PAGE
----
Though it is common knowledge that smoking is injurious to health, how many really die because of smoking?
To find out, the Global Burden of Disease Tobacco Collaborators, including Indian researchers, conducted 3625 surveys in 204 countries over 30 years. Data was collected from participants who currently smoke and former smokers.
More than one billion people smoke more than seven trillion cigarettes or their equivalent annually around the world. The prevalence is higher in males in 151 countries including India. In contrast, there are more female smokers in 42 countries. Most smokers are 30 and older.
A total of 36 diseases are influenced by the amount of tobacco smoked. Ischemic heart disease ranks first, followed by chronic obstructive pulmonary disease, lung cancer and stroke. Together these diseases account for approximately 72 per cent of deaths attributable to tobacco smoking.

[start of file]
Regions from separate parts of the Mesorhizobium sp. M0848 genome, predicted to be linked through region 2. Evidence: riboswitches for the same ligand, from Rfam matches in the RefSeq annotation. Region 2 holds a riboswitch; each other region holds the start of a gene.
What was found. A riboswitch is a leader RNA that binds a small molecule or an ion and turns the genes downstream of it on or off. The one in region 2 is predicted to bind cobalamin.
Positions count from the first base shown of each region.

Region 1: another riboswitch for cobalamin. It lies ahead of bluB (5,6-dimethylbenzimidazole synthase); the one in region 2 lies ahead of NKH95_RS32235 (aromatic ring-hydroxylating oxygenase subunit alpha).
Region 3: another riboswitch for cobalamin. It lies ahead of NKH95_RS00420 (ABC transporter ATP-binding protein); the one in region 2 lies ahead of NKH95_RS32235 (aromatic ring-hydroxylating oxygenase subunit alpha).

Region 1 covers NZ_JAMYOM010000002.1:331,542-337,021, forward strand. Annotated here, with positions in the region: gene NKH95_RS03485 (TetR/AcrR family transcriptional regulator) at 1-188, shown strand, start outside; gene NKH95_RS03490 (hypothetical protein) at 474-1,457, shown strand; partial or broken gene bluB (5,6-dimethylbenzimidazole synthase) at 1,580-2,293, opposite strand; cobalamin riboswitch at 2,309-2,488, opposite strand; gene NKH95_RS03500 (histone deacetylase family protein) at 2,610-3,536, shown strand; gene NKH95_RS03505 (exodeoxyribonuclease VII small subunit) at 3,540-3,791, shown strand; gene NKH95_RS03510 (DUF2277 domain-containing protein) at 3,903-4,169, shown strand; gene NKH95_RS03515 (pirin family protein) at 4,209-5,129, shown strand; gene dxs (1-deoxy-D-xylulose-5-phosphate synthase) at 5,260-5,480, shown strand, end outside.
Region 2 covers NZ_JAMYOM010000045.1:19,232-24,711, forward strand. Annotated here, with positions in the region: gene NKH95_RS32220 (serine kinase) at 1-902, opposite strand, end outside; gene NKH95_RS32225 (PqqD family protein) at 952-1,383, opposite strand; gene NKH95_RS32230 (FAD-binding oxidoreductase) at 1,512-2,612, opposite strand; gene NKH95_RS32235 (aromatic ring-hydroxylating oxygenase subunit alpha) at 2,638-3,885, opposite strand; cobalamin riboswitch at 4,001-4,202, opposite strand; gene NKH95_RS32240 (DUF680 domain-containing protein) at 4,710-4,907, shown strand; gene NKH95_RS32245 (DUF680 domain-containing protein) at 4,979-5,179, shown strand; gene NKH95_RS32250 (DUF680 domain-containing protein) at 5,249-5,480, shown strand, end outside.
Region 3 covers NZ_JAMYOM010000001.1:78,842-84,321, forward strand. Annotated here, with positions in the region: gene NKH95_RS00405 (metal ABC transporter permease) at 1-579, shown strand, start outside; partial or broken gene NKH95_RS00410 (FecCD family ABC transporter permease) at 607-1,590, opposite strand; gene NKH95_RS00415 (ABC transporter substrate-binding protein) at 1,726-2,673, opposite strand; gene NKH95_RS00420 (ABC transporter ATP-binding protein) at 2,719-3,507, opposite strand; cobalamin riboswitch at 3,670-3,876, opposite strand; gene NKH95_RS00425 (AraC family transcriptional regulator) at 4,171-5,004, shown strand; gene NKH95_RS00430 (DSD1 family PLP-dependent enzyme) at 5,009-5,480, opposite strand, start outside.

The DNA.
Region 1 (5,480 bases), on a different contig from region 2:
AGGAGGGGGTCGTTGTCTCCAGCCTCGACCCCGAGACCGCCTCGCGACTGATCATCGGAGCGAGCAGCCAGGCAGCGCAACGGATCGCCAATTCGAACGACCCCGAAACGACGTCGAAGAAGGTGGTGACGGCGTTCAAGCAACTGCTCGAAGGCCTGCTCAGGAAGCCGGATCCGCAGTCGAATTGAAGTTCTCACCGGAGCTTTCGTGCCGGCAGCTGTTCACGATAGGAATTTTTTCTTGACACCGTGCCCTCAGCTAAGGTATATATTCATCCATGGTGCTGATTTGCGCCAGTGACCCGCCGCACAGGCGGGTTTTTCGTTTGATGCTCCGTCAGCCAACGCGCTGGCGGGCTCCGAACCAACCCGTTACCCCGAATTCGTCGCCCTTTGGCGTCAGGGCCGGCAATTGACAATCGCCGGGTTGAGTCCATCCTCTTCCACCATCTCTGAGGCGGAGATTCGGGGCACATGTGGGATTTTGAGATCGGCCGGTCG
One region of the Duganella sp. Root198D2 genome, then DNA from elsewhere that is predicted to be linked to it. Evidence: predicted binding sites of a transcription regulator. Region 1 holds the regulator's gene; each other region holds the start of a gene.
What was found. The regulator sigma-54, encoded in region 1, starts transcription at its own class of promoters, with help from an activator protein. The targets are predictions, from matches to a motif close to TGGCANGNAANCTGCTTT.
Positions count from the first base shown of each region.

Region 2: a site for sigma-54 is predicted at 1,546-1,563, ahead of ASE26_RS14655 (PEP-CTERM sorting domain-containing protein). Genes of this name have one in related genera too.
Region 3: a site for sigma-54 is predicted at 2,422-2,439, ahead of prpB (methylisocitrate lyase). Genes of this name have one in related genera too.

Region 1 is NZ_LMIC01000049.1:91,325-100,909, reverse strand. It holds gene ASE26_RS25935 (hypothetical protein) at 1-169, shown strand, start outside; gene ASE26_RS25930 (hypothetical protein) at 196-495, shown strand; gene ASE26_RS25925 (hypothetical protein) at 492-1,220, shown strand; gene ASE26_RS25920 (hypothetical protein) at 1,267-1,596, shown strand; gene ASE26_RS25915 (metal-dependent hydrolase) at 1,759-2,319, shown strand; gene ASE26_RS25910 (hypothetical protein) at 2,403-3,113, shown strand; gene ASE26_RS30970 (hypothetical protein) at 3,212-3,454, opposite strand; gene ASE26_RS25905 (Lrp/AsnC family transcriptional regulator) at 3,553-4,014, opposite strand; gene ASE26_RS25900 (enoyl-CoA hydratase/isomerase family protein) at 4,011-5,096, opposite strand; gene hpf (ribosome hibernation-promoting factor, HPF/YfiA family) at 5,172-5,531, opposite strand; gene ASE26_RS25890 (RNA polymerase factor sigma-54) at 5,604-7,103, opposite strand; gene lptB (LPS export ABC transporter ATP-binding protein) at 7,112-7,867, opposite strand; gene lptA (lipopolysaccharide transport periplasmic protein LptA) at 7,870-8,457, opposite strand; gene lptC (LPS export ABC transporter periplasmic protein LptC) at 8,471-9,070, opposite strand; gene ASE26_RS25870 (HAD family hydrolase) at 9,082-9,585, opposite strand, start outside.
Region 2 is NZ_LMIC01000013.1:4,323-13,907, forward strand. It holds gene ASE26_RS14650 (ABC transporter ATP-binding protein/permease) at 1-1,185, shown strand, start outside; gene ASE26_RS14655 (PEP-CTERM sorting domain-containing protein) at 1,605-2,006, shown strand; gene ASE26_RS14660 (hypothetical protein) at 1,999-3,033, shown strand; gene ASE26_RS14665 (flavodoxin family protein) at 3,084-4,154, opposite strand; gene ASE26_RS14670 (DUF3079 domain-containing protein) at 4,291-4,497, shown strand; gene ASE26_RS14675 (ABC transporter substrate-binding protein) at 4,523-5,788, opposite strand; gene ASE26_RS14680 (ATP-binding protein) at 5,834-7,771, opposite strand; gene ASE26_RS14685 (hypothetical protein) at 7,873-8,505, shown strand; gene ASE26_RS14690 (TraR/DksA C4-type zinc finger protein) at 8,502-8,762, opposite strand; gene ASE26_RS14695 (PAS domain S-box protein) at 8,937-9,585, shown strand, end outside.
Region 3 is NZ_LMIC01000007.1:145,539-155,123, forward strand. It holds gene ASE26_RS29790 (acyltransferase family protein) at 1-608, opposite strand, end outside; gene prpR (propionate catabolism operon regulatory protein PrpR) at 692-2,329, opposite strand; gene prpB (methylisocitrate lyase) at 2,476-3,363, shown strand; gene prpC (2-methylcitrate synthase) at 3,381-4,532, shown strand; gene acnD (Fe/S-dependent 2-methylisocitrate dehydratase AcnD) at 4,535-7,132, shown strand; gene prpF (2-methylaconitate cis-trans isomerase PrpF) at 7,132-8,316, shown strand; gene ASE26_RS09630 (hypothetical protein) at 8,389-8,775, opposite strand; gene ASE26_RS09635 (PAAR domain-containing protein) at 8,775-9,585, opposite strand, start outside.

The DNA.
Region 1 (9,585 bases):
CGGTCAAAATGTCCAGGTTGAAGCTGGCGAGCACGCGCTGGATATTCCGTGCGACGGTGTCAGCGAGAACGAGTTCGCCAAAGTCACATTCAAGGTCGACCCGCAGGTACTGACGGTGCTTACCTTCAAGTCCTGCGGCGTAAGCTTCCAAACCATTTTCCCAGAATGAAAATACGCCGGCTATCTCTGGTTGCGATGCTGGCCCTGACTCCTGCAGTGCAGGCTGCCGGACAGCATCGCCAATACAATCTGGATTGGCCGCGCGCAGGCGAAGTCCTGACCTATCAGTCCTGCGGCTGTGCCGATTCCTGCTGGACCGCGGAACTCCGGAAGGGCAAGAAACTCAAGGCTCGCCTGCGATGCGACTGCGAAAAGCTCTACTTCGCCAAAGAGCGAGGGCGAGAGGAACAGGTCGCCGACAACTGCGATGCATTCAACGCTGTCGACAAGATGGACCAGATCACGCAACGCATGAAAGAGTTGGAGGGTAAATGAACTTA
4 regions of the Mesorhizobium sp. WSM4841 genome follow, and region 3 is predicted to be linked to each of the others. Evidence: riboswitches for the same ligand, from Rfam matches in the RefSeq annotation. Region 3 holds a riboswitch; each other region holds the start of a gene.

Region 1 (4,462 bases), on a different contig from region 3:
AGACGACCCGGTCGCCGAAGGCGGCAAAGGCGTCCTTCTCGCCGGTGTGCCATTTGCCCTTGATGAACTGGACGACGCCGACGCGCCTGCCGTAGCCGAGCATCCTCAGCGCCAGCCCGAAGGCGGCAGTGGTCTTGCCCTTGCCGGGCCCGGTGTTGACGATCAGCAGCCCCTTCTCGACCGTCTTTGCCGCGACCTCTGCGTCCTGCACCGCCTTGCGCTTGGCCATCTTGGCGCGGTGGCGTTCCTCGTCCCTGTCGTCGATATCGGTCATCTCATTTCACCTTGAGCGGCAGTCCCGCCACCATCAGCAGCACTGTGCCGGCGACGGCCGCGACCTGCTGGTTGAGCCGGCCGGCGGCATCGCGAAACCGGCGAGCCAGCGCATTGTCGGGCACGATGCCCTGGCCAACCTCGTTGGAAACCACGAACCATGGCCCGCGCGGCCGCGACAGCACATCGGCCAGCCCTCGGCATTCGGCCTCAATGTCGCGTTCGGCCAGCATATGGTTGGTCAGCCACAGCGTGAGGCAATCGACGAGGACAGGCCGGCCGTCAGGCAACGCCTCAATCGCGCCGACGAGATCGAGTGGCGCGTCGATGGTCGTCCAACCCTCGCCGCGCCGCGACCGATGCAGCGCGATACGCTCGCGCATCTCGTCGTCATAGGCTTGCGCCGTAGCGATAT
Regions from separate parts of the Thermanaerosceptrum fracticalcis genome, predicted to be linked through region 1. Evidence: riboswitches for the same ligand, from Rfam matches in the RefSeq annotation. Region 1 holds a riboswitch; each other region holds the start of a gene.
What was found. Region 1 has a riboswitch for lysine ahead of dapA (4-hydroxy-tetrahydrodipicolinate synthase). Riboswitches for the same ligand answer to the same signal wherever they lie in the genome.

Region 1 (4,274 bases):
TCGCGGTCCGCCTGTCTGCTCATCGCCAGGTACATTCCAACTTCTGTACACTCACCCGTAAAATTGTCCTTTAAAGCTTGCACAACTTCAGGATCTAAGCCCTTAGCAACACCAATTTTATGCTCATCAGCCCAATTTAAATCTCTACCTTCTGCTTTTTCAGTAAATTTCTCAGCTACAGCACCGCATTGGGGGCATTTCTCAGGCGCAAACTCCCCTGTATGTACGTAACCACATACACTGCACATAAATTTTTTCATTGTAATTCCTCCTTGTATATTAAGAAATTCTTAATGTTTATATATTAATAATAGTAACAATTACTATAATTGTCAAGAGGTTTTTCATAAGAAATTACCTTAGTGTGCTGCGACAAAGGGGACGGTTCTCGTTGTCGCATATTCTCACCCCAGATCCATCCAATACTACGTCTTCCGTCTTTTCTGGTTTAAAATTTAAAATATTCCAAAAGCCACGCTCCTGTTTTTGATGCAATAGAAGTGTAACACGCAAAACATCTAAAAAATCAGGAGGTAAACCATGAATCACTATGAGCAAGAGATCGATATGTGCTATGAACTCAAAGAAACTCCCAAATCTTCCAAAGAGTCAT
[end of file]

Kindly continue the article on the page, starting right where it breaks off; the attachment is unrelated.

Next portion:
In 2019, about 77 lakh smokers died – one and half million more than the tobacco related deaths in 2011. The number of deaths was higher in male than in female smokers. And there was a further loss equivalent to 200 million years of human life when disabilities due to morbidity were also taken into account.
The researchers modelled tobacco dose relationship with disease severity using data from 902 prospective studies. The amount of tobacco smoked is directly linked to the severity of the diseases caused by tobacco smoking, they find.
India has witnessed a steep increase in tobacco smoking-related deaths since 1990. Are banning tobacco advertising and controls on sales of tobacco products adequate to protect the health of our citizens? Do the costs to the country match the benefits of revenues for the government?
Lancet, 397: 2337–60 (2021);
G Sharath Chandra
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